New Bus Shelters near Morland Gardens

September 8, 2017

New Bus Shelters
From Scott …
“Can I draw your attention to some idiocy by Oxfordshire County Council. They have put a bus shelter on the cycle path / pedestrian walkway just past the Morland Garden developments going out of Abingdon. This is very dangerous in my opinion. It forces bikes back onto the road, something the cycle path was put there to stop.”
New Bus Shelters
From Philip …
“… From the people responsible for this infrastructure there seems to be no understanding that an inadequate cycle path is often worse than none at all. When cyclepaths make a route unsafe the obvious response is to use the road. However this often results in ‘punishment passes’. I’ve been the target of aggressive driving on several occasions when choosing to avoid this cycle path …”
New Bus Shelters
A shelter has also been added on the field side where there is room. I remember a few years ago that a bus shelter + seats were not allowed by the Foyer (opposite the war memorial) because there was not enough space.

Filed under: traffic

20 Comments Leave a Comment

  • 1. Badger  |  September 9, 2017 at 9:31 am

    Absolutely ridiculous, a complete lack of planning and research for the location of this shelter. This is worthy of a bit of national exposure if anyone has connections with the large newspapers to shame those responsible into putting things right.

  • 2. Stefan Jansson  |  September 9, 2017 at 10:35 am

    Wow, and if that is a typical bike path, I wouldn’t want to be a cyclist in your area!

  • 3. ppjs  |  September 9, 2017 at 10:51 am

    It is highly dangerous, but just part of an ill-conceived development. Do the planners ever visit the sites they mark up on paper with felt-tip pens?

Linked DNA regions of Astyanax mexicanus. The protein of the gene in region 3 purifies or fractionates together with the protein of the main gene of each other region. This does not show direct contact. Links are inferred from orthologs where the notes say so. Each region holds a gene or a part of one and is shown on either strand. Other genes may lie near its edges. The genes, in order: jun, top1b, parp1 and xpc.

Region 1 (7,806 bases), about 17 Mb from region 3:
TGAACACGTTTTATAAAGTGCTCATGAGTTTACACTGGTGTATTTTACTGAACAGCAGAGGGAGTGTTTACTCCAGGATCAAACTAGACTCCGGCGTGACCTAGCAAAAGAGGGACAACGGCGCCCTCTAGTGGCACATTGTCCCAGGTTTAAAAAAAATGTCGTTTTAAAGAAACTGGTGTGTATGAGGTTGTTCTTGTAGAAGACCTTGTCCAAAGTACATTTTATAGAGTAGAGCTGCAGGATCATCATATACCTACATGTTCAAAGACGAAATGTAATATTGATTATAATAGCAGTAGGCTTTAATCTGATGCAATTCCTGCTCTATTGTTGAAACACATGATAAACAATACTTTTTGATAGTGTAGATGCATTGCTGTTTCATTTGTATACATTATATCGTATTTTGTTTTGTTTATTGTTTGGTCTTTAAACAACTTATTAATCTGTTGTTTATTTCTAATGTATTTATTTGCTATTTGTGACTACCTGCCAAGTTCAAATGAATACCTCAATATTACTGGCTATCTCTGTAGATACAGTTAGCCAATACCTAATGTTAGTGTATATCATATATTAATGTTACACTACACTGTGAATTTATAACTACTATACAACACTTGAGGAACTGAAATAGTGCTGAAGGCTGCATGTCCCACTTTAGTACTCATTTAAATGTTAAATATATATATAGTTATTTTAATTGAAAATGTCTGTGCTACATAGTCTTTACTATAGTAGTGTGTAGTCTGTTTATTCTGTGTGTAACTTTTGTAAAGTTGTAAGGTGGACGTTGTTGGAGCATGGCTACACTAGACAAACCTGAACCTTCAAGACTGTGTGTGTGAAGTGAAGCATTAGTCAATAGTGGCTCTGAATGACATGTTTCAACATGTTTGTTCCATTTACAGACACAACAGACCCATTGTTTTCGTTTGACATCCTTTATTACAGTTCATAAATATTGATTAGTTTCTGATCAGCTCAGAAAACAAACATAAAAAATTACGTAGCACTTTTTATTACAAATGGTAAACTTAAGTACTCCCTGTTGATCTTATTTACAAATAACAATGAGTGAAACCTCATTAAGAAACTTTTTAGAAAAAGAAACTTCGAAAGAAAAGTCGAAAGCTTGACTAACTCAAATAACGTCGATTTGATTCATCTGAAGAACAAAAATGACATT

• 4. Badger  |  September 9, 2017 at 11:05 am

    Stefan Jansson – Generally they are better, this section was already narrow meaning if you meet another bike coming the other way it can get ‘interesting’, the Drayton Road isn’t the widest here either plus motorists are keen to get moving as they’ve been held up in the town often and there’s this driver thing of ‘where there’s a cycle-path use it’ which is also understandable but some people lack the full understanding of the localised situation. Sadly it will probably take a death or serious injury to get a proper resolution to this particular problem.

  • 5. Badger  |  September 9, 2017 at 11:20 am

    ppjs – I believe planning officers do visit sites to assess and view the location, however in this case my view is that someone who has no real world experience has been involved and indeed here the acronym OCC stands for Obviously Couldn’t Care…

  • 6. Daniel  |  September 9, 2017 at 2:49 pm

    It fills you with hope, doesn’t it…. And there’s 1000+ houses coming to town and wide scale development shortly….

    Do we really need to go to the TCs “comment on the town’s development”….or is it this kind of ineptitude that we are expected to comment on?

  • 7. ppjs  |  September 9, 2017 at 3:00 pm

    No flowers at the bus stop, Daniel; you might want to draw TC’s attention to this omission…

  • 8. Badger  |  September 9, 2017 at 3:28 pm

    ppjs – There probably will be… as a roadside memorial, when the inevitable happens. :-(

  • 9. John Watson  |  September 9, 2017 at 5:21 pm

    It doesn’t matter, the cyclists don’t use the path because of all the bushes hanging over.